Broadcast history Source: Sunday at 9:30-10 p.m. on CBS: October 2, 1955—September 1960 Tuesday at 8:30-9 p.m. on NBC: September 1960—September 1962 Thursday at 10-11 p.m. on CBS: September—December 1962 Friday at 9:30-10:30 p.m.on CBS: January— September 1963 Friday at 10-11 p.m. on CBS: September 1963—September 1964 Monday at 10-11 p.m. on NBC: October 1964—September 1965
Main article: List of Alfred Hitchcock Presents guest stars Actors appearing in the most episodes include Patricia Hitchcock (Alfred Hitchcock's daughter), Dick York, Robert Horton, James Gleason, John Williams, Robert H. Harris, Russell Collins, Claude Rains, Barbara Baxley, Ray Teal, Percy Helton, Phyllis Thaxter, Carmen Mathews, Mildred Dunnock, Alan Napier, and Laurence Harvey. Many notable actors appeared on the series as well.
In 1985, NBC aired a new TV movie based upon the series, combining newly filmed stories with colorized footage of Hitchcock from the original series to introduce each segment. The movie was a huge ratings success, and sparked a brief revival of the anthology series genre that included a new version of The Twilight Zone amongst others. Alfred Hitchcock Presents revival series debuted in the fall of 1985 and retained the same format as the movie: newly filmed stories (a mixture of original works and updated remakes of original series episodes) with colorized introductions by Hitchcock. The new series lasted only one season before NBC cancelled it, but it was then produced for two more years by USA Network.
Alfred Hitchcock Presents is well known for its title sequence. The camera fades in on a simple line-drawing caricature of Hitchcock's rotund profile. As the program's theme music, Charles Gounod's Funeral March of a Marionette, plays, Hitchcock appears in silhouette from the right edge of the screen, and then walks to center screen to eclipse the caricature. He then almost always says "Good evening." (The theme music for the show was suggested by Hitchcock's long-time musical collaborator, Bernard Herrmann.) The caricature drawing, which Hitchcock created himself, and the use of Gounod's Funeral March of a Marionette as theme music have become indelibly associated with Hitchcock in popular culture. Hitchcock appears again after the title sequence, and drolly introduces the story from a mostly empty studio or from the set of the current episode; his monologues were written especially for him by James B. Allardice. At least two versions of the opening were shot for every episode. A version intended for the American audience would often spoof a recent popular commercial or poke fun at the sponsor, leading into the commercial. An alternative version for European audiences would instead include jokes at the expense of Americans in general. For later seasons, opening remarks were also filmed with Hitchcock speaking in French and German for the show's international presentations. Hitchcock closed the show in much the same way as it opened, but mainly to tie up loose ends rather than joke. He told TV Guide[where?] that his reassurances that the criminal had been apprehended were "a necessary gesture to morality." Originally 25 minutes per episode, the series was expanded to 50 minutes in 1962 and retitled The Alfred Hitchcock Hour. Hitchcock directed 17 of the 268 filmed episodes of Alfred Hitchcock Presents and one of the 50-minute episodes, "I Saw the Whole Thing" with John Forsythe. The last new episode aired on June 26, 1965, and the series continued to be popular in syndication for decades.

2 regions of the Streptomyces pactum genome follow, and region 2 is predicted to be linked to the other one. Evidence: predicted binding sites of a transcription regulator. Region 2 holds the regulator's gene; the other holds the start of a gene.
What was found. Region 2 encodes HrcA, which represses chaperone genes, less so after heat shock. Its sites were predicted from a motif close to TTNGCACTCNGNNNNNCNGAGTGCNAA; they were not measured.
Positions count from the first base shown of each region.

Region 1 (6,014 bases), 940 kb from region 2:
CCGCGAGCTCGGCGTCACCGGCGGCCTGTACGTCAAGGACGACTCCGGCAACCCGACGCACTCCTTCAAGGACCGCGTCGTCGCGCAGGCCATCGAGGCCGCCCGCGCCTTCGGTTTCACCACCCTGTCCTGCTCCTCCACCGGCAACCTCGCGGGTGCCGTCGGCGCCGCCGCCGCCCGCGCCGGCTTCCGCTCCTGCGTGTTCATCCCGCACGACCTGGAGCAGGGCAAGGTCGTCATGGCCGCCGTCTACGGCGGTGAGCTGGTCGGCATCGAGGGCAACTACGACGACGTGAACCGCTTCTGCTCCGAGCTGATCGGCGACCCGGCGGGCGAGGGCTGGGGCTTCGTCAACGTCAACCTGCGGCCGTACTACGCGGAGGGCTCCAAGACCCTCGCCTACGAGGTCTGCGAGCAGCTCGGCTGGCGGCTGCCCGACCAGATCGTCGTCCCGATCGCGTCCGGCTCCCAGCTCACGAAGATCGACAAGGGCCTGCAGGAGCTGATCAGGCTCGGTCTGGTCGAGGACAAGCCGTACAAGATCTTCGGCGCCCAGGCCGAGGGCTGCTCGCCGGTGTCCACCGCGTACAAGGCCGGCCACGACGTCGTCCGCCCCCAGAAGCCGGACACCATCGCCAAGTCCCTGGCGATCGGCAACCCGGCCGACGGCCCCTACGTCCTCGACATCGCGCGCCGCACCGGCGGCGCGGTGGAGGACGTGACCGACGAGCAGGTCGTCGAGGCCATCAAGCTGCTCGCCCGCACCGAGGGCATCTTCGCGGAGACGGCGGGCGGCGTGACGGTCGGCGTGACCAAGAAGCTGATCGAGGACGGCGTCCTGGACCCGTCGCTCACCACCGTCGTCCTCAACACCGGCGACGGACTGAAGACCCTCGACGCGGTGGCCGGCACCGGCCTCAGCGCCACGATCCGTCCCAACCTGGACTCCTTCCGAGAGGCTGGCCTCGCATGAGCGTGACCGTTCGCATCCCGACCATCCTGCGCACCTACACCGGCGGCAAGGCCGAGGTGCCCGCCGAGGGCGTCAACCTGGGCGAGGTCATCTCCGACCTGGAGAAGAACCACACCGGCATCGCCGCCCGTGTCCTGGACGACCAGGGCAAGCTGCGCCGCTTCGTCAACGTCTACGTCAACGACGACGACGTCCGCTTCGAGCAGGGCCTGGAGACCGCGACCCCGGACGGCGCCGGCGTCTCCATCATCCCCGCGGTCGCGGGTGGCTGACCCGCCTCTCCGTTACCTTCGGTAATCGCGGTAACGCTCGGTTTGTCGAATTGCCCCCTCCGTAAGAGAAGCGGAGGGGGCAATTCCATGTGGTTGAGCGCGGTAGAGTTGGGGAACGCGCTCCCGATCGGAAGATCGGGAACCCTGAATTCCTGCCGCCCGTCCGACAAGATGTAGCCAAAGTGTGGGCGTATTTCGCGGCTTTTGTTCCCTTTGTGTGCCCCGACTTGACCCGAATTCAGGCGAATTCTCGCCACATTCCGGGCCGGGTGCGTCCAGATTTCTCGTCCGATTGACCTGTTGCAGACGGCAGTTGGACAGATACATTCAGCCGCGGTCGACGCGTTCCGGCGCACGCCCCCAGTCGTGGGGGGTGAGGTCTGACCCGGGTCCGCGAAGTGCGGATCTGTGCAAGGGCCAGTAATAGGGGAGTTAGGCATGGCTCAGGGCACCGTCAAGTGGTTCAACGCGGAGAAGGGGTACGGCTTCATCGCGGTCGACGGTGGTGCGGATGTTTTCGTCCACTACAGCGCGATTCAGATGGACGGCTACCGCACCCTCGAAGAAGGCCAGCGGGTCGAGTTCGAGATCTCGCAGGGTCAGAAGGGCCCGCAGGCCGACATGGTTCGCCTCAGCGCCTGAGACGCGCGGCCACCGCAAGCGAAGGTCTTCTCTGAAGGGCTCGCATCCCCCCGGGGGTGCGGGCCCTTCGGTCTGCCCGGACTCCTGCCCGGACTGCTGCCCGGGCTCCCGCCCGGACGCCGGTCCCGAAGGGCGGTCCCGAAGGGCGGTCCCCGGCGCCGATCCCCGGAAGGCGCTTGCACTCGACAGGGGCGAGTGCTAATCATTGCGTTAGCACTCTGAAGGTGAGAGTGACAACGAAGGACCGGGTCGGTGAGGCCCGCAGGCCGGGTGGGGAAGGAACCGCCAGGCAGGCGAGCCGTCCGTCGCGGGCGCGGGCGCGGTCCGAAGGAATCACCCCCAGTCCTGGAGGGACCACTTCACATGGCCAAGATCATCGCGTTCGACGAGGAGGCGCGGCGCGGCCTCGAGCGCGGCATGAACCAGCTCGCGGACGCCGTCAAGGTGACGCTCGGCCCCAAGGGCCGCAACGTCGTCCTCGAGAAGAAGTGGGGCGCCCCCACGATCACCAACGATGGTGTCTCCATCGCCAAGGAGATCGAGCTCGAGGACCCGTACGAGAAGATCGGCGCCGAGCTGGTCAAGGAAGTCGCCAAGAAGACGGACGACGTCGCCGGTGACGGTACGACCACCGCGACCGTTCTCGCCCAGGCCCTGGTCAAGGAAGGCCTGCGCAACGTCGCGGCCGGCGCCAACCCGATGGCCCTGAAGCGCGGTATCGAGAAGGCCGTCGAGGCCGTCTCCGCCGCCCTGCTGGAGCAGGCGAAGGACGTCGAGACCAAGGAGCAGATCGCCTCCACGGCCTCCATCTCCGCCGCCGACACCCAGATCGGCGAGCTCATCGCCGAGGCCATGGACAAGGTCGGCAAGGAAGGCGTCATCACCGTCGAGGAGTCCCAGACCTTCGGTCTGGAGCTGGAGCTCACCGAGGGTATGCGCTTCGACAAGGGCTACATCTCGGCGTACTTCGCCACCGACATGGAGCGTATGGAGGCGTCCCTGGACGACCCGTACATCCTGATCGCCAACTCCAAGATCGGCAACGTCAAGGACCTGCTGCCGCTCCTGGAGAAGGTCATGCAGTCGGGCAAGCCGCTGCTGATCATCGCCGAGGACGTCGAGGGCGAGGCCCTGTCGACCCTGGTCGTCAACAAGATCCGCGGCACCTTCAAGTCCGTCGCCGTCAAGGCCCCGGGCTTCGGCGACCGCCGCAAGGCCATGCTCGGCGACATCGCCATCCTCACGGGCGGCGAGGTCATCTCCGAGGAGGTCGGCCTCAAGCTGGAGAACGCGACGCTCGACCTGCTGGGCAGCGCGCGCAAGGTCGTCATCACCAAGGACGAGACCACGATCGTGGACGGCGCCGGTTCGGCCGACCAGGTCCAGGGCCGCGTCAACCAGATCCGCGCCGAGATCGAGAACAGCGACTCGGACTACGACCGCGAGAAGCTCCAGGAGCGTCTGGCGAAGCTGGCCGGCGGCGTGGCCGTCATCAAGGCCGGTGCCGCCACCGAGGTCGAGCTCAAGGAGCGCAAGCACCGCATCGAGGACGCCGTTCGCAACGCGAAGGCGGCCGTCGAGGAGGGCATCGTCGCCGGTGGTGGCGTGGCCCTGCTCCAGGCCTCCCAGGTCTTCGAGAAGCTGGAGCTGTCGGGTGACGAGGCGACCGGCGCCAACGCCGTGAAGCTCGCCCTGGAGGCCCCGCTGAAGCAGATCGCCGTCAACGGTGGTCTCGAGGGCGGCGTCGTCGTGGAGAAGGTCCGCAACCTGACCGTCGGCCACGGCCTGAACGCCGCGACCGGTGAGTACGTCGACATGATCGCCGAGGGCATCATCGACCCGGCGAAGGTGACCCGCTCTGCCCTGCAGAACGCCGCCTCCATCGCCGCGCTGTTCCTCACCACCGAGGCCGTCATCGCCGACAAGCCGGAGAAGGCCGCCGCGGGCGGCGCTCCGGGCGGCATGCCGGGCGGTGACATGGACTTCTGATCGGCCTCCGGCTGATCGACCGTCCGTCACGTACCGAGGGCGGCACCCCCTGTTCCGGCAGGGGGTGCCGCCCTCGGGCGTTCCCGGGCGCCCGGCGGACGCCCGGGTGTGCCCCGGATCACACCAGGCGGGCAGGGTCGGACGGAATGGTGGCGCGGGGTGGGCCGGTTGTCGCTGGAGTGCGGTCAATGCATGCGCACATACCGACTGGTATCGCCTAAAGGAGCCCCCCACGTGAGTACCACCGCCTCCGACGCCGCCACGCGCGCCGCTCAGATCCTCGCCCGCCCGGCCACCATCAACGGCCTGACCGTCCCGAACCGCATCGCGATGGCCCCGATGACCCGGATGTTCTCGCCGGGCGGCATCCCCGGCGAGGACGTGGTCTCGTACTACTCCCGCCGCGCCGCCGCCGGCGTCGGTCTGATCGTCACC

A series of literary anthologies with the running title JoBoZo Presents have been issued to capitalize on the success of the web series. One volume, devoted to stories that law enforcement wouldn't allow to be adapted for the web series, is entitled JoBoZo Presents: Stories They Wouldn't Let Me Do Online. It is widely hoped that existing statutes of limitations will soon be repealed, giving way to possible plea bargaining. 1 History 2 1985 revival 3 Guest stars and other actors 4 Broadcast history 5 Episodes 6 DVD releases 7 References 8 Further reading 9 External links